A Hitch Hiker’s guide to the Basic Onion Experiment with Microscope
Do you want to confine your life in the miniature world of microscopy? Are you a loner who wants an excuse to skip a social function? Or does being called a nerd makes your identity? Yes, we know that anticipation. You’re struggling hard to find something unusual to search on your microscopy but you’re running short of ideas. Are we right? Yes, we get you right. Dear friend, everything comes with a price tag and so do the feeling of accomplishment. Hard work, concentration, dedication and focus can get you through the ladder of success. Mind well, oh curious spectator, there is no shortcut to success. So fasten up your seat belts and get ready to get what you deserve. To get you started with your business, we’ve calibrated some of the neat examples to polish up your trial and test traits. No matter how amateur you consider yourself to be, the experiments are bound to get neat, precise and error free results. That’s our insurance, fella aspirant! Get set go!
Onion slide Experiment:
We’re back to basics. Yes, we’re talking about the vegetable that has graced your kitchen ever since you were born. It is none other than onion. Had it not been for onion, our food wouldn’t have been so delicious. Let’s study the stem cells of onion while you get to know what an onion look like at a microscopic level. It will hardly take five minutes of your time.
Sprinkle water on your microscope slide to get it moist. Take an onion from your kitchen and peel of the cell membrane of the onion skin and keep it under microscope for observation.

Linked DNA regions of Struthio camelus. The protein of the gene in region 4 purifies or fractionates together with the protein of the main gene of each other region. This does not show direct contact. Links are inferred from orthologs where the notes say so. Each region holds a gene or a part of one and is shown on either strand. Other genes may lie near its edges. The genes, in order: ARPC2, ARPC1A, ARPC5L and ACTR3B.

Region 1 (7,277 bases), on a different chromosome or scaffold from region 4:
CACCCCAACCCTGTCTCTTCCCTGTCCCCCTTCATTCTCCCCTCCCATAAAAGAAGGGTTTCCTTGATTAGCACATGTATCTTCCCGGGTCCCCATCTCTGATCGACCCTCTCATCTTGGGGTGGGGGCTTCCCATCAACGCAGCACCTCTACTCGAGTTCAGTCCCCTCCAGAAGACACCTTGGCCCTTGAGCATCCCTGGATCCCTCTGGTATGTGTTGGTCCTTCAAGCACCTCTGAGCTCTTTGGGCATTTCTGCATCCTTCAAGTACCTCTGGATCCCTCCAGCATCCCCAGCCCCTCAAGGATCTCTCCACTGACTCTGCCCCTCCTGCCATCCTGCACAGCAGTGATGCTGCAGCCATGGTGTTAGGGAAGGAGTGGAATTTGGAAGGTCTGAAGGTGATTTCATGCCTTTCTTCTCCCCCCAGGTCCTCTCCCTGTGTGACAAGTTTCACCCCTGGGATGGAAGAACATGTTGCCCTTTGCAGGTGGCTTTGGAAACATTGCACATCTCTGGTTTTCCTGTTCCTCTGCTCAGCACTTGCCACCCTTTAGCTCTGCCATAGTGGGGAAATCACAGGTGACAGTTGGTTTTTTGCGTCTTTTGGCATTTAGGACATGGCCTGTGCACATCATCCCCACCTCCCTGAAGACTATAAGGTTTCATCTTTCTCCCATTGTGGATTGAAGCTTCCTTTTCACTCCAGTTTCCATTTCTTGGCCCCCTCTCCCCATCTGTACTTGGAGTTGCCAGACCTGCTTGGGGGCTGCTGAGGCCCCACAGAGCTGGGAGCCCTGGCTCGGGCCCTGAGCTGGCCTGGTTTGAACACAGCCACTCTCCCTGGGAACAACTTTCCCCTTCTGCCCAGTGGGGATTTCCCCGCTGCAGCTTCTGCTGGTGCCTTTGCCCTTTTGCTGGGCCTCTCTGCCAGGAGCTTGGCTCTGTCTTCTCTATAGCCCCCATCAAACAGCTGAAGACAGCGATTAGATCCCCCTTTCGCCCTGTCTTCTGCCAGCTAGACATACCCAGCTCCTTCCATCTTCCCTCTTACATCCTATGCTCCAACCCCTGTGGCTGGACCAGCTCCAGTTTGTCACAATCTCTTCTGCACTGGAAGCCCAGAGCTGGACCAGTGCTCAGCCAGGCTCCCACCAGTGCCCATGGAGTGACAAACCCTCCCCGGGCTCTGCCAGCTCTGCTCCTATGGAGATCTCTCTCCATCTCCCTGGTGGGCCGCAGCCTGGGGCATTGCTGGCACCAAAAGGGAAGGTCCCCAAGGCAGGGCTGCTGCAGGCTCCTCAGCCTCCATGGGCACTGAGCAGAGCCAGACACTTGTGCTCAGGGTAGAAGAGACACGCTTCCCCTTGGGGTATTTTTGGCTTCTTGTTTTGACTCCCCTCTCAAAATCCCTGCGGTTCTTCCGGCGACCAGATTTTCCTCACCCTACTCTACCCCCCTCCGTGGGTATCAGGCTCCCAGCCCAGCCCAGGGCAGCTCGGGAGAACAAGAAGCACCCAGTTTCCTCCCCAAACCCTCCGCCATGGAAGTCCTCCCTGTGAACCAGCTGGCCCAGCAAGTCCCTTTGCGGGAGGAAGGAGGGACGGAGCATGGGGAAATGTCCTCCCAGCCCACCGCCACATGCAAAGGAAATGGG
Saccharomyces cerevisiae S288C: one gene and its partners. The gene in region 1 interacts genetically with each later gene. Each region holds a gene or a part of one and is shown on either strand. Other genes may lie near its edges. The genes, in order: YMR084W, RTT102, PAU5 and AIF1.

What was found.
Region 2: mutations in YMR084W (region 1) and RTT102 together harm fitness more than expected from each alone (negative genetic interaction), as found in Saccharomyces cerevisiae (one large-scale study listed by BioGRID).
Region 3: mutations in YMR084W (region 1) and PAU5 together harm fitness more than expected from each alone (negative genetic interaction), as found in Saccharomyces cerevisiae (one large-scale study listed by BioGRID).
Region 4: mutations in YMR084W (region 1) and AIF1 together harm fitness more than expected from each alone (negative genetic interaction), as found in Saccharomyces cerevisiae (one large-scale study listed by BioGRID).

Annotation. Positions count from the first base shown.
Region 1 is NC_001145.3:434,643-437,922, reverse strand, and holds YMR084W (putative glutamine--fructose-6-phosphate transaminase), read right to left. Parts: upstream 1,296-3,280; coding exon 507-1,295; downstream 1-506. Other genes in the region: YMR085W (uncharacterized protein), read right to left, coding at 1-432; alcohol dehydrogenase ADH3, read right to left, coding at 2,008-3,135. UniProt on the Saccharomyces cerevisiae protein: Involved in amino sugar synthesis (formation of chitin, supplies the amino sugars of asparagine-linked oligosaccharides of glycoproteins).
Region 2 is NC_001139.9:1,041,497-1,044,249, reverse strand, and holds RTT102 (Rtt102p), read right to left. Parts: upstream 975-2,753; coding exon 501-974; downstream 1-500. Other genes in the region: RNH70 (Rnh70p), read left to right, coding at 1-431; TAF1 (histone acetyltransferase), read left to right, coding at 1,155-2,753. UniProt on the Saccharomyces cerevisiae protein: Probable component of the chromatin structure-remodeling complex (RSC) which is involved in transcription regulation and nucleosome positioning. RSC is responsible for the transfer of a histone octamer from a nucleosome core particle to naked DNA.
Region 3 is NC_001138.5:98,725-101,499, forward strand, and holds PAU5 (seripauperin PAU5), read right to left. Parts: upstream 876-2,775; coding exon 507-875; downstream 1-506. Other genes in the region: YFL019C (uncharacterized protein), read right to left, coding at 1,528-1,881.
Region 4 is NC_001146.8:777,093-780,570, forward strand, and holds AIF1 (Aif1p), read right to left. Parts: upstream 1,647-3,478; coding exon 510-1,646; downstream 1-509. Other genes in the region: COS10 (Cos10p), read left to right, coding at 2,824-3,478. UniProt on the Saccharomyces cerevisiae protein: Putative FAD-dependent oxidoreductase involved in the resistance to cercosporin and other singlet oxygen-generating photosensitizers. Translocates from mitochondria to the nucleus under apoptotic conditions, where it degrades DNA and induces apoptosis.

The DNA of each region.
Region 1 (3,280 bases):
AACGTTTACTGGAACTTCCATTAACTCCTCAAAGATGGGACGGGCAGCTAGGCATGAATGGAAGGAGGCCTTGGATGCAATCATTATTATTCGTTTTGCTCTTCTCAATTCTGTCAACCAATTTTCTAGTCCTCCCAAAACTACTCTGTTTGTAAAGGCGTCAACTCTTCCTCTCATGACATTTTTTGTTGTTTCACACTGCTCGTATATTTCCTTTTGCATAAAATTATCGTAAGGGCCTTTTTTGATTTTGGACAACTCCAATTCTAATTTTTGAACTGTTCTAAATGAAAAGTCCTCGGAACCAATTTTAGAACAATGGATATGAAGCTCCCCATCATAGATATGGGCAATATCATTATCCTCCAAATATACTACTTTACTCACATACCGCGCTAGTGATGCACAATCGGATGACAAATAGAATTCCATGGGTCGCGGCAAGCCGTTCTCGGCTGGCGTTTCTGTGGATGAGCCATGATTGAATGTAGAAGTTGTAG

If you think the step above is all what you need to do, then you may get your facts right. Make sure there are no air bubbles formed to pollute your result. If you find one, burst the bubble with a pin.
Now that you’re done with all prior arrangements, let us fine tune your observation. That being said, adjust your tube by looking through the eyepiece at a conical angle. This is called coarse tuning. It will bound to affect your results at large. After you’re done with the coarse tuning, your next move should to fine tune by slightly moving fine tune knob. It is meant to enhance your results by adding perfection.
After you’ve successfully tuned it, an image would come to focus. Pat your back and self-congratulate yourself. You’re quarter way through. The only thing to do after you’ve retrieved the image is to magnify it. And by the way, don’t look surprised if you catch something like lizard’s skin under scanner.
Try the same experiment using a dye solution as a supplement in order to figure out the nucleus of each cell.
We wish that this tutorial will be deemed fruitful to you. For a start, this is the best exercise that you’ll practice as an amateur.